Neither party took testimony but it was stipulated by counsel for the respective parties that appellee has been in the business of manufacturing and selling work gloves from at least as early as 1919 continuously down to the present time; that appellee has continuously sold work gloves under its trade-mark since the latter part of 1927 continuously down to the present time; that such sales have been to the purchasing public, through retail stores through which work gloves are commonly sold, in large volume and nationally throughout the United States; that Trade-Mark Reg. 251,327 was granted to appellee January 21, 1929 under its former name Wells-Lamont Manufacturing Co. and is still outstanding and uncancelled; and, that a copy of appellee's trade-mark will be in evidence, as well as Exhibit 1, being one of appellee's work gloves and Exhibit 2, being one of appellee's cartons in which its work gloves are sold.
Appellant has disclaimed the word "White" apart from its mark as shown.
Both appellant and appellee stated in their briefs before this court that the only issue here is whether or not the trade-marks "White Ox" and "White Mule" are confusingly similar as applied to work gloves. The stipulation of facts by the parties similarly confines the case to this particular issue. Thus it will be seen that the only issue here presented is whether or not the involved trade-marks so resemble one another as to be reasonably likely to cause confusion or mistake, or to deceive customers, when applied to the same goods.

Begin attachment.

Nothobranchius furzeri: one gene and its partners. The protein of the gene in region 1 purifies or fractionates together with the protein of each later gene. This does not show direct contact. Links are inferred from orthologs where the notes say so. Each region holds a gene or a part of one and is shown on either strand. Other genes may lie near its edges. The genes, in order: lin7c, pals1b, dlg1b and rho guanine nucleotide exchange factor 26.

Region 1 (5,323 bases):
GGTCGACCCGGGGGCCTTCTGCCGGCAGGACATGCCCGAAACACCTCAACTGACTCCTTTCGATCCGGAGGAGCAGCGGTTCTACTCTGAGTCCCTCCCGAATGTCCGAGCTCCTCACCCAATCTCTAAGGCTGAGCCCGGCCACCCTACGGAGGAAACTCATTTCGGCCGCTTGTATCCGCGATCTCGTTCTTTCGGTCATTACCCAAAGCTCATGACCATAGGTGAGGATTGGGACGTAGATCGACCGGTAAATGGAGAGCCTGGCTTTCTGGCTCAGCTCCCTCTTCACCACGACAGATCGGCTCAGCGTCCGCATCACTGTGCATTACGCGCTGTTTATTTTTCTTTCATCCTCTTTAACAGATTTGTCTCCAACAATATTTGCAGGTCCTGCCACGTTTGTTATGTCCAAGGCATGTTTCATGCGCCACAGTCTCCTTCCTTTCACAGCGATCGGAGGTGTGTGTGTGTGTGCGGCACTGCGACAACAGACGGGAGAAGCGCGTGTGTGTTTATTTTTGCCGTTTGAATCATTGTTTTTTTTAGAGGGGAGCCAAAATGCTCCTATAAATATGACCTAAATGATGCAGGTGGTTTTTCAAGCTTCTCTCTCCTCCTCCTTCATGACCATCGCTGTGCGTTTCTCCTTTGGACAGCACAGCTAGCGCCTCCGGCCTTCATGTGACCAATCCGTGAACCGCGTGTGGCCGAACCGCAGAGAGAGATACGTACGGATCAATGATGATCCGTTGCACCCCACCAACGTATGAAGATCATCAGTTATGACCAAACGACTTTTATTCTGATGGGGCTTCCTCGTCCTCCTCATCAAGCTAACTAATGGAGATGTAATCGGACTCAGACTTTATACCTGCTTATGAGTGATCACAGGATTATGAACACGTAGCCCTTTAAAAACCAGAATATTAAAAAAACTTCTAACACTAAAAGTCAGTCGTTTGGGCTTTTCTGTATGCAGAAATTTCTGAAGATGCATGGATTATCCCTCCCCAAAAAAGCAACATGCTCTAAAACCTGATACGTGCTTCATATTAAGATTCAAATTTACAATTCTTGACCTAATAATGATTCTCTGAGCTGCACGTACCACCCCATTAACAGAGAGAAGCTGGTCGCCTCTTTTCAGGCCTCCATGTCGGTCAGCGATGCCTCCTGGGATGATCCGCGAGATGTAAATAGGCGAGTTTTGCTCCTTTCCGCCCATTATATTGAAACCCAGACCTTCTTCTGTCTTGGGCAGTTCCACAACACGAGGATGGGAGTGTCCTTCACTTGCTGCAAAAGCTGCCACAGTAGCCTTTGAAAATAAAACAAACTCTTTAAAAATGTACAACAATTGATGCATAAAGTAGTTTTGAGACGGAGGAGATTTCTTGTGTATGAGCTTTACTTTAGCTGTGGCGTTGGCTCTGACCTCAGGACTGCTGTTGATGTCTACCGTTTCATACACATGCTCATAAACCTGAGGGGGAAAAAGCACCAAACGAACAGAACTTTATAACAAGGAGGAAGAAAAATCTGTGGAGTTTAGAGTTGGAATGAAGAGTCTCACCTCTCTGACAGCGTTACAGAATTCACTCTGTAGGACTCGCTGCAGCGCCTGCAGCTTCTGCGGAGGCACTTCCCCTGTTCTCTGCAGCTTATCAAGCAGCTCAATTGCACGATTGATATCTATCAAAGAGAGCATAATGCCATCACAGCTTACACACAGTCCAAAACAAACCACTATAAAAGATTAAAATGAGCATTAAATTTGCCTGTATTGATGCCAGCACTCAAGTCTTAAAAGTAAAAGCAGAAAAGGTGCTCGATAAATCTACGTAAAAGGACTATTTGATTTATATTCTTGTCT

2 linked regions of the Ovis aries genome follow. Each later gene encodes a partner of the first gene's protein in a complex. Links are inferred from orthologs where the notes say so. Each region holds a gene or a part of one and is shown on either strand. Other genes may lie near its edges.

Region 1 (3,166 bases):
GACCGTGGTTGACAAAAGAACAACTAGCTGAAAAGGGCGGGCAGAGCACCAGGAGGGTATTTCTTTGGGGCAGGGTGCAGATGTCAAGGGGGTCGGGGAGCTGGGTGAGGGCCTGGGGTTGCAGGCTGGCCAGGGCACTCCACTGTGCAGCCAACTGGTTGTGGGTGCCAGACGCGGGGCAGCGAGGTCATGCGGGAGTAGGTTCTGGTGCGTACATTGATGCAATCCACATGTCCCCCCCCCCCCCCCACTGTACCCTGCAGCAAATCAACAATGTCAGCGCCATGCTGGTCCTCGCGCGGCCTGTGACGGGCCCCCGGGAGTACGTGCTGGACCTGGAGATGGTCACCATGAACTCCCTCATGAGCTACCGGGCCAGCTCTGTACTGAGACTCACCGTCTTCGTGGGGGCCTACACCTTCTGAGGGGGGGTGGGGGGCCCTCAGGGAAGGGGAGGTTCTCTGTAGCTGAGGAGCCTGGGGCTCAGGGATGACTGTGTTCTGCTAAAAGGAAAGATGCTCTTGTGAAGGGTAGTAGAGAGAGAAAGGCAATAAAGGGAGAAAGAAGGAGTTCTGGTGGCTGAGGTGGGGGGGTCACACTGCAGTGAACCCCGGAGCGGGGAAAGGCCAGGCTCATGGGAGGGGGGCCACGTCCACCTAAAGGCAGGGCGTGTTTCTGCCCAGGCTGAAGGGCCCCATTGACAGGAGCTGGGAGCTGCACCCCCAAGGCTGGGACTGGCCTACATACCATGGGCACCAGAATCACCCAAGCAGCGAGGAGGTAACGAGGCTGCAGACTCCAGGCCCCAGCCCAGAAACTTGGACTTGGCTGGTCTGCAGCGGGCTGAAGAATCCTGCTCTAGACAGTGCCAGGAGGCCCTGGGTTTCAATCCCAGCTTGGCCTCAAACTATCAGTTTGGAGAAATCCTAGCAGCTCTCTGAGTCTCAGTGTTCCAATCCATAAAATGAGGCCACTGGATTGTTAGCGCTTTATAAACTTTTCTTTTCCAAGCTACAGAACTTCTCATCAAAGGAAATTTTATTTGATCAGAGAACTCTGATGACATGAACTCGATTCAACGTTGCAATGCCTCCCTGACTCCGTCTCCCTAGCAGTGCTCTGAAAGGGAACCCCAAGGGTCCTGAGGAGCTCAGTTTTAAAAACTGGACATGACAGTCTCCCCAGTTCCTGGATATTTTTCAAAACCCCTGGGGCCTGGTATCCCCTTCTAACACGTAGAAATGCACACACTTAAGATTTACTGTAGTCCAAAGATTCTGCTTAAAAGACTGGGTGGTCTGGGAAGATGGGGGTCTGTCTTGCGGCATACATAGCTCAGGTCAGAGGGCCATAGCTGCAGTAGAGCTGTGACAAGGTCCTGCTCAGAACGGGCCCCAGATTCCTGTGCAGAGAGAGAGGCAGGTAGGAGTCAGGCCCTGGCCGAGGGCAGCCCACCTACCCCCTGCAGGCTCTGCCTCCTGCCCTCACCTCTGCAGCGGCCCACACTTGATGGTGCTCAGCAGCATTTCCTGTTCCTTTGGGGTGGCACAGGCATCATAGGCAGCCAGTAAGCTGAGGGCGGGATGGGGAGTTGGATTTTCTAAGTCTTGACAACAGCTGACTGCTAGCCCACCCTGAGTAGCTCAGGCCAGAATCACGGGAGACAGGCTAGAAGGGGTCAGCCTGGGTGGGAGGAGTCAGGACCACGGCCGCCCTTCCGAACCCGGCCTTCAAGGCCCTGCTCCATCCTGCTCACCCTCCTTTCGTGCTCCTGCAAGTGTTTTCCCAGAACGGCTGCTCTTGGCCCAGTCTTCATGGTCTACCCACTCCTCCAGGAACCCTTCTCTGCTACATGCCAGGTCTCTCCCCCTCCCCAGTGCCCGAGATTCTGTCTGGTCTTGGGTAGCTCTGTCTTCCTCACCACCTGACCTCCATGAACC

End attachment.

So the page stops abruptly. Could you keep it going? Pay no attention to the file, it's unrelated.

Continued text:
The examiner held the involved marks to be confusingly similar and in his decision stated: "These marks, considered in their entireties, are deemed to be quite similar in general significance, in that both suggest domesticated working animals noted for strength and durability; and this similarity in the general impressions conveyed thereby is considerably enhanced by the use as prefixes of the identical color designation `White'. In their essentials, it is believed that such notations are closely comparable to the marks `Lion Head' and `Wolf's Head' involved in the case of Gilmore Refining [Oil] Co. v. Wolverine Empire Refining Co. (445 O.G. 775, 69 F.2d 532 [21 C.C.P.A., Patents, 943.]) * * *"
The commissioner agreed with the reasoning of the examiner and affirmed the examiner's decision.
In the case of Gilmore Oil Co., Ltd., v. Wolverine-Empire Refining Co., 69 F.2d 532, 21 C.C.P.A., Patents, 943, cited by the examiner, the involved marks were both composite marks. One was comprised of a pictorial representation in full face of the head of a lion with wide-open mouth, together with the words "Lion Head" which appeared to the immediate right of the lion's head. The other mark comprised a pictorial representation in profile of the head of a wolf with wide-open mouth, together with the words "Wolf's Head," the word "Wolf's" being to the left, and the word "Head" to the right of the wolf's head.